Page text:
Support from the US would help formalise the deal but Washington may change tack if large scale protests continue in Khartoum, Osman says.
Monetary support from the United Arab Emirates (UAE) and Saudi Arabia, close allies with Sudan’s military leaders, is likely to follow soon after, analysts say.
Towards domestic acceptance
Another sign that may help legitimise the deal is that some politicians and civil society leaders are slowly accepting the agreement after the initial shock it caused.
The National Umma Party, for instance, is divided in its support for the deal while some of its members had actually helped to arrange it.
“If the Umma party moves towards the agreement then Hamdok has strong political support but the problem is the youth, those who made the revolution, are thus far against it,” says Osman.
Military red lines
One of the big concessions that Hamdok has had to make in the new deal is to weaken a committee that was reclaiming assets and wealth that were stolen during the Bashir era.
The Committee for Removal of Empowerment and Recovery of Public Funds had been aggressively targeting military and Bashir-linked companies in the last two years – many of the administrators were heralded by protestors as champions.
This was a major reason behind the military takeover only weeks before it was due to hand power to a civilian administration, the gold miner says.
“Some say that the committee started getting closer and closer to the business interests of Abdel Fattah al-Burhan, the leader of the military, and Mohamed Hamdan Dagalo (Hemedti), the leader of the Rapid Support Forces (RSF),” he said.
The new deal with the military will likely see the leaders of this committee replaced with administrators who will take a softer stance on Sudan’s military rulers.
Some observers have argued that only by allowing the military concessions will Sudan be able to transition into a democratic future.
“These are the most powerful guys in Sudan, they are not going to just watch their assets get taken away or be put on trial for killing civilians or war crimes,” said the miner.
Indeed, another demand from protestors is that the military and RSF is held accountable for the 3 June massacre of protestors by security forces in 2019 and the killings of over 40 people during recent unrest.
Many of the pro-democracy groups, resistance organisations and families of the victims have been pushing to bring Hemedti and Burhan to justice.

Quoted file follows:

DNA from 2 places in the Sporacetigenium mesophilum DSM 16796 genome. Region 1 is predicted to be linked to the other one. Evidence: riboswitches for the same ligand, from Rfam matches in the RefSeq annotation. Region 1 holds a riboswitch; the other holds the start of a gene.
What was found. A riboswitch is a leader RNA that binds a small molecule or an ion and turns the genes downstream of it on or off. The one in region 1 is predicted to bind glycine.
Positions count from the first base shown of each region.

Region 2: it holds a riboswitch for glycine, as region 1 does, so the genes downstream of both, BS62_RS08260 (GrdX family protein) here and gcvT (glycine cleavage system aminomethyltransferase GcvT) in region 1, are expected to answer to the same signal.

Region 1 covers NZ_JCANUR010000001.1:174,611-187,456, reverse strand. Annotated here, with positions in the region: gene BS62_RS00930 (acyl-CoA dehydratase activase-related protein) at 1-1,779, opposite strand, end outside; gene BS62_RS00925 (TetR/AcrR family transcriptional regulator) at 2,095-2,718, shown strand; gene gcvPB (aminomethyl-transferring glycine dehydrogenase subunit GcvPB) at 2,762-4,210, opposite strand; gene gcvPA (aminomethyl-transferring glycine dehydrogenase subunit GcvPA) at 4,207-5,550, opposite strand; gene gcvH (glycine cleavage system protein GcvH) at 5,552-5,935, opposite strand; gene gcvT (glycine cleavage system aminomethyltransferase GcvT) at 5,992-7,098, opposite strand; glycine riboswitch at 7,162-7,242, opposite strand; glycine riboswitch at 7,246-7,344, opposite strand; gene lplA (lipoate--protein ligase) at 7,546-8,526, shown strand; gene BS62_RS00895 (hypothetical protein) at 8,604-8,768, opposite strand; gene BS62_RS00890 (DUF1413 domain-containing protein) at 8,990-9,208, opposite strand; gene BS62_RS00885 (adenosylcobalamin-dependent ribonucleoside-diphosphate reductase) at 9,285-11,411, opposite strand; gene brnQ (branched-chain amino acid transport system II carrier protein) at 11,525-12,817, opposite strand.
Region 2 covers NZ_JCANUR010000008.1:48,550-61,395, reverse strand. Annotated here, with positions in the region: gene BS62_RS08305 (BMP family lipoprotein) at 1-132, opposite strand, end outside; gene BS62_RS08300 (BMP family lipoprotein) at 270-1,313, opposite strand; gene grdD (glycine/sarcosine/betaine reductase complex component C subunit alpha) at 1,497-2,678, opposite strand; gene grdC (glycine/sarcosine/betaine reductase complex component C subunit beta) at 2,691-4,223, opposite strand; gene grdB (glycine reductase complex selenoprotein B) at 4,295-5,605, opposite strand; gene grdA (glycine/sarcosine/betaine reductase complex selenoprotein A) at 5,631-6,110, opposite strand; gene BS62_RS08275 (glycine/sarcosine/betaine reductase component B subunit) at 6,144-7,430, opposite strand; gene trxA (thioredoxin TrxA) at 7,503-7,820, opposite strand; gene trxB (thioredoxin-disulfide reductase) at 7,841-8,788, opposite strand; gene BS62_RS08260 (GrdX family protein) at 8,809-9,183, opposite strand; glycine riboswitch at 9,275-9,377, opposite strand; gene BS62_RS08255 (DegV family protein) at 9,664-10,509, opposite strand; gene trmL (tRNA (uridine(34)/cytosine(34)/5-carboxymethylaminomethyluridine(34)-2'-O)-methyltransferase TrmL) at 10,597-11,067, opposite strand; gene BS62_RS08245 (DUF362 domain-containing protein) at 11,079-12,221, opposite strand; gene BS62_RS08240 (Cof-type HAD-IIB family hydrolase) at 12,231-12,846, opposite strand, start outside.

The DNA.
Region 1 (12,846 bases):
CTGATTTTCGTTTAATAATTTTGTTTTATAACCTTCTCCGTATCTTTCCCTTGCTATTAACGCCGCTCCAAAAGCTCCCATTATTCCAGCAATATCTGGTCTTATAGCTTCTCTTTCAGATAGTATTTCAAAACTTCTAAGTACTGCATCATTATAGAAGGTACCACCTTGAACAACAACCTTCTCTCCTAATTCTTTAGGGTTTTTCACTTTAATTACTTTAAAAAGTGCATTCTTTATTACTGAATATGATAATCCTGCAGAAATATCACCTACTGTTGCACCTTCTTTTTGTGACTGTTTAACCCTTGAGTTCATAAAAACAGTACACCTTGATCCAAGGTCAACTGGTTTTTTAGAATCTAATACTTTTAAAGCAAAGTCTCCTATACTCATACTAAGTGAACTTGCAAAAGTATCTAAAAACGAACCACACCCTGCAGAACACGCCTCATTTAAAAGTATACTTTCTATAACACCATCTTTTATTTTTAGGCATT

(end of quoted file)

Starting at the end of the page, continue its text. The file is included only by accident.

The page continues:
“If we go after these people the country will go down the drain. Do you think they will accept culpability so they can be hanged? Of course not, they are not going to give up unless they get off the hook for killing protestors,” said the miner.
Was the coup supported by Egypt?
The day before the army seized control in Sudan, General Abdel Fattah al-Burhan discreetly flew to neighbouring Egypt where he was told that Hamdok “has to go”, according to the Wall Street Journal.
Just before the coup, the director of the Egyptian intelligence service, Abbas Kamel, travelled to Khartoum to meet Burhan, but shunned Hamdok, it was reported.
“The feeling on the street is that the coup was orchestrated by Egypt,” says Sudanese businessman Mohamed Osman.
Many have likened the current takeover to Abdel Fattah al-Sisi’s military surge to power on the back of widespread popular protest against Egypt’s former Islamist regime. The removal of a democratically elected government in Egypt was tolerated by the West and Sisi has since become a key partner in the region – a cautionary tale for stakeholders in Sudan’s democratic transition.
A potential reason behind Egyptian interference in Sudan is due to its stance on the Grand Ethiopian Renaissance Dam, which will dam the River Nile in Ethiopia before it runs through Sudan and Egypt. Hamdok, who previously worked in Ethiopia at the UN, was seen to be close to the government in Addis Ababa.
With Sudan diplomatically and geographically in between Egypt and Ethiopia, Cairo wanted a head of state in Khartoum who will apply more pressure on Addis Ababa over the dam, it has been reported.
A current land dispute on the border of Sudan and Ethiopia at al-Fashaga would provide the perfect vehicle to raise tensions between the two countries, a Sudanese businessman tells African Business on condition of anonymity. While Hamdok had tried to steer clear of the conflict, the military repeatedly issued strong statements confirming that the land belonged to Sudan.
Saudi Arabia and the UAE also have strong ties to Sudan’s military and they would have been in full support of the coup if it hadn’t been for US pressure, experts say.
Hemedti has for years been leasing troops from his Rapid Support Forces (RSF) to Saudi Arabia for the war in Yemen.
The UAE is also a key export route for the illegal export of gold from Sudan, a multi-billion-dollar business allegedly connected to Sudan’s military.
Russia was seen to be supporting the coup due to several strategic objectives including gold mining in Sudan and security operations from the Kremlin-linked paramilitary force, the Wagner Group.
Moscow is building its first military base in Africa since the fall of the Soviet Union in Port Sudan.
At the UN Security Council, Russia did not condemn the military takeover and has been making objections to statements that come down hard on the coup.
“To what extent is US support to counter the role of Russia? The million-dollar question is why the US is so engaged with Sudan and how much effort will it put into supporting Hamdok and the transition,” says Osman.
The Biden administration is keen to establish itself, in contrast to the former administration, as a supporter of democracy, but also fears the very real threat of widespread instability in the region.